use a metaphor, the 2010 Illinois governor's race
is all about who will be the ultimate "tumor
recent memorandum concerning the possible
impeachment of Democratic Governor Rod
Blagojevich, prepared by the legislative staff of
Illinois House Democratic Speaker Mike Madigan,
stated that "criminal activity" in the
Blagojevich Administration has been
"proven" and is now a "tumor"
on the state's body politic.
memo further argued that impeachment is feasible,
for three reasons:
that the federal investigation into alleged bribes
for jobs involving Blagojevich, his wife and his
campaign committee has "impaired" his
ability to govern. The recent plea of Ali Ata, who
gave Blagojevich $125,000 in campaign
contributions and got a $127,000-a-year state job,
"directly implicates" the governor, the
memo said, adding that "(Blagojevich) is not
an innocent victim of circumstances."
that Blagojevich has "violated his oath of
office" by "operating outside the law
and the Illinois Constitution." The memo
cites the governor's role in the General
Assembly's appropriation process, which is
restricted to vetoes or line item vetoes. Instead,
the governor, by executive order, expanded funding
for Family Care and "swept"
legislatively earmarked funds and spent them.
Also, he failed to comply with subpoenas.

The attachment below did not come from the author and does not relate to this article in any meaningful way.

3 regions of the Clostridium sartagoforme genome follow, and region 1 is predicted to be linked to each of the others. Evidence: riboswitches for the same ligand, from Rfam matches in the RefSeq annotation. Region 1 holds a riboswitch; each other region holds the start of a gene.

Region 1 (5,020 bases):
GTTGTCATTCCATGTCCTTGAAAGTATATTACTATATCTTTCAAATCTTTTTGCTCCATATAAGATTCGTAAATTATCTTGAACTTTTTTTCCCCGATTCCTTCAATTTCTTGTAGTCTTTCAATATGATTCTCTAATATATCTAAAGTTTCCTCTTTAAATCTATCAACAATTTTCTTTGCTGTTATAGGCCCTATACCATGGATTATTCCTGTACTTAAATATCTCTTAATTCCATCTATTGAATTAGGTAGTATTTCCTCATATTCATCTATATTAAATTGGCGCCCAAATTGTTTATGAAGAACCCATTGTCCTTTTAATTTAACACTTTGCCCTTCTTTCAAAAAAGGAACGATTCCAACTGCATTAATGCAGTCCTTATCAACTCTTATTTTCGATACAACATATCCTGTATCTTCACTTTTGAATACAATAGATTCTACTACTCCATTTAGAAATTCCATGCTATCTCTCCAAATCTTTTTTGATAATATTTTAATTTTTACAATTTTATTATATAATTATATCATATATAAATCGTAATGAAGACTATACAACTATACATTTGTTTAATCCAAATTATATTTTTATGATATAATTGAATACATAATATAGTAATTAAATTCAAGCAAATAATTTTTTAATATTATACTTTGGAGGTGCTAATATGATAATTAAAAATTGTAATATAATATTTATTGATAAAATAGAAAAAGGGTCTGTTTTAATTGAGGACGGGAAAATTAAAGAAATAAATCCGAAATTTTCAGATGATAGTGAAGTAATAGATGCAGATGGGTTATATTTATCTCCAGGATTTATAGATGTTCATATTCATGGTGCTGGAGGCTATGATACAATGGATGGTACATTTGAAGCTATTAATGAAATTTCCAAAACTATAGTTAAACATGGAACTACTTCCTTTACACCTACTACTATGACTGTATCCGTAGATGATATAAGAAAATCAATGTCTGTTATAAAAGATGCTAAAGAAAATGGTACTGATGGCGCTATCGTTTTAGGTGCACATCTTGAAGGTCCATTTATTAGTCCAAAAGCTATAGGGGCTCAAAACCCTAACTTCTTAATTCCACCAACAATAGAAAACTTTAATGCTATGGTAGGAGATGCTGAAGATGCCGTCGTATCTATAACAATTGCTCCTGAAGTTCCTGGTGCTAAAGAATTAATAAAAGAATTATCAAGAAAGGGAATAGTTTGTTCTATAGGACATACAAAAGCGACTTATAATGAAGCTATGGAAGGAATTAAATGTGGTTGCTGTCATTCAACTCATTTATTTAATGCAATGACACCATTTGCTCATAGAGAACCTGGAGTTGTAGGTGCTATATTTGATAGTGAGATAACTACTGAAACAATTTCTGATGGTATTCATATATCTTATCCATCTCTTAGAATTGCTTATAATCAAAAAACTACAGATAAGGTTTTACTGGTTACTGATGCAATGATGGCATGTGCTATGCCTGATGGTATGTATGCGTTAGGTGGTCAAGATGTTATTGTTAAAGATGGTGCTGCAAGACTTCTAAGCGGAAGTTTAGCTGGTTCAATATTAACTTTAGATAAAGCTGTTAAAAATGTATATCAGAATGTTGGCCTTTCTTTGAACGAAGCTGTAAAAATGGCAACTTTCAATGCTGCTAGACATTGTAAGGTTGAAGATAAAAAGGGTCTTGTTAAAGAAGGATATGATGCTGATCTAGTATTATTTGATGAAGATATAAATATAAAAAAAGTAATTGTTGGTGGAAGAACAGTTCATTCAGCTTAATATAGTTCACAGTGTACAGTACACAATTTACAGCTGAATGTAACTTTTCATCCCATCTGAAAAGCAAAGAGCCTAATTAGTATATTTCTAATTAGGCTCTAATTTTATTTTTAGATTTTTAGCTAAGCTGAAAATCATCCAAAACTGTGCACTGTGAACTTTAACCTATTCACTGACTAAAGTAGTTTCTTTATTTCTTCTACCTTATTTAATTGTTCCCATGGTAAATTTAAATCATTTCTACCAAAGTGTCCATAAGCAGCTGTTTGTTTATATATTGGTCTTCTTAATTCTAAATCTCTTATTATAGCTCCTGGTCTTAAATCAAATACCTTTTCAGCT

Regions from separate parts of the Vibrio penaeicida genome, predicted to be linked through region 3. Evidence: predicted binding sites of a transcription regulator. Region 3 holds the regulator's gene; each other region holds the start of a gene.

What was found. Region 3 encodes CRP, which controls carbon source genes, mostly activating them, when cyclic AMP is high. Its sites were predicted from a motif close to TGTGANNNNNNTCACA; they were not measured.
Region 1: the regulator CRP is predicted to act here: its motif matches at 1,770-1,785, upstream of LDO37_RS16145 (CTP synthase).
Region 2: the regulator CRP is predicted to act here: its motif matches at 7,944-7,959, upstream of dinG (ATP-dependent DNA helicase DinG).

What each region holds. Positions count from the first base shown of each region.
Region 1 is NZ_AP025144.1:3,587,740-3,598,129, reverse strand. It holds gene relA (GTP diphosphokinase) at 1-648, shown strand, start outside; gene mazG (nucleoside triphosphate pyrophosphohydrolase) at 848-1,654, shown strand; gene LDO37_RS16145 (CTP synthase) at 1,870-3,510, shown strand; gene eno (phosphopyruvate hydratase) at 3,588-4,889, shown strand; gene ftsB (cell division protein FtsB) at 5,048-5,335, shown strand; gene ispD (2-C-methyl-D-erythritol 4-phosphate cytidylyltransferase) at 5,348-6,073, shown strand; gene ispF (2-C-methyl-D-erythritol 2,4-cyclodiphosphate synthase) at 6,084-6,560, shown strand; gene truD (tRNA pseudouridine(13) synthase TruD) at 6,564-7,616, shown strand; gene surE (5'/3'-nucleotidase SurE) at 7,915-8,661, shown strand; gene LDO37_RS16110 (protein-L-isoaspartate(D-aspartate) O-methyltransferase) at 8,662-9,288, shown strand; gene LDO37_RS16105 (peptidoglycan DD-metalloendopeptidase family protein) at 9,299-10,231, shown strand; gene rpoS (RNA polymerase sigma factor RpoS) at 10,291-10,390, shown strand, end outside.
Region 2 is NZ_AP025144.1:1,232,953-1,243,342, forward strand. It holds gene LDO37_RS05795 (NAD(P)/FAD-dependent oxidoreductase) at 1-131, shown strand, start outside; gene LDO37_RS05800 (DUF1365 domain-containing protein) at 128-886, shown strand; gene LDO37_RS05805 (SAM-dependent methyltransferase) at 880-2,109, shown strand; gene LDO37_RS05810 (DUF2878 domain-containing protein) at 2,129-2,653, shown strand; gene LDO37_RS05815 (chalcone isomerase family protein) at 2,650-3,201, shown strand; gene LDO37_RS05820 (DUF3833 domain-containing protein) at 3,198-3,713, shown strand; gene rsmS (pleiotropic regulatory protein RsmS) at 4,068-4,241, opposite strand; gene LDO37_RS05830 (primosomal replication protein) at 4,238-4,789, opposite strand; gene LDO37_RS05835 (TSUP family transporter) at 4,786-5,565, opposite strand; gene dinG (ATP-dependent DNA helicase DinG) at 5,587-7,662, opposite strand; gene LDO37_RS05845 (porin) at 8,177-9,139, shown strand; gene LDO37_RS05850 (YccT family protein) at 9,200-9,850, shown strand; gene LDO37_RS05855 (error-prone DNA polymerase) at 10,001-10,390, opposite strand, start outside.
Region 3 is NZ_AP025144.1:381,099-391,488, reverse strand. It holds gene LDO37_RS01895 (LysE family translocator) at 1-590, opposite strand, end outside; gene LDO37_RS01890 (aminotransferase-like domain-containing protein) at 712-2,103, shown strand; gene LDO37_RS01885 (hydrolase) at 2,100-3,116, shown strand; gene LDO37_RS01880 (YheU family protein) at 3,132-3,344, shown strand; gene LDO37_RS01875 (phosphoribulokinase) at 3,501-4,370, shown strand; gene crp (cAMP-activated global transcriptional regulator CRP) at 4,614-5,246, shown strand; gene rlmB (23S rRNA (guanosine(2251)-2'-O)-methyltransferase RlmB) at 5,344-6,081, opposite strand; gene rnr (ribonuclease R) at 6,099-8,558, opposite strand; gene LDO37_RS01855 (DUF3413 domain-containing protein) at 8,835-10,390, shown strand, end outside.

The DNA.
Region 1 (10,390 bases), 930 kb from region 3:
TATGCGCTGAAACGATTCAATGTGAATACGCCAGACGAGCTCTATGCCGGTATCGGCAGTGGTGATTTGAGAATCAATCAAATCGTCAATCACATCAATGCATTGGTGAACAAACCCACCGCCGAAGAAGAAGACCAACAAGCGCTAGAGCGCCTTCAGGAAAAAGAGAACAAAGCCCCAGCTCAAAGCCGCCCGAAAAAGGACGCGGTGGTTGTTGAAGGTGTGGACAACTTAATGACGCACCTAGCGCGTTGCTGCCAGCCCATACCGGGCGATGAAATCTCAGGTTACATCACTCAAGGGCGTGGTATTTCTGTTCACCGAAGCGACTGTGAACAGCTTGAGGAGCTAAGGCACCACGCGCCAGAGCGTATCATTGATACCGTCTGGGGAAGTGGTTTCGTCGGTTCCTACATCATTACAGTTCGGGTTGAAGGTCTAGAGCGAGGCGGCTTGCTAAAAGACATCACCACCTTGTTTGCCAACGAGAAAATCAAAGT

third, that Blagojevich has "withdrawn"
from the legislative process and is "hunkered
down" and "hiding" from the public.
these impeachable offenses?
have no proof yet that the governor committed a
criminal offense," said state Senator Ira
Silverstein (D-8). "He won't be impeached.
It's simply a threat (by Madigan) to get his
U.S. Constitution, in Article II, Section 4,
specifies that federal officials may be impeached
for "treason, bribery, or other high crimes
and misdemeanors." The Illinois Constitution,
however, is vague. Under Article IV, Section 14,
the Illinois House is accorded the sole power to
"conduct an investigation to determine the
existence of cause for impeachment."
Impeachable offenses are not stipulated.
only guidance, should Blagojevich be investigated,
is found in Article V, Section 8, which states
that the governor shall "have supreme
executive power" and "shall be
responsible for the faithful execution of the
if an Illinois House investigative committee finds
that Blagojevich has failed to faithfully execute
the laws and cites specific statutes, then
impeachment is a possibility. It would require a
majority vote of the House, where Democrats hold a
67-51 majority, and then a trial, presided over by
Republican Illinois Supreme Court Chief Justice
Bob Thomas, in the Illinois Senate, where
Democrats have a 37-22 majority. The votes of
two-thirds of the 59 senators, or 39, would be
needed for impeachment -- which would require all
22 Republicans and 17 of 37 Democrats. "As of
now that won't happen," Silverstein said.
the House, with 118 members, it would take a
simple majority, or 60 votes, to impeach the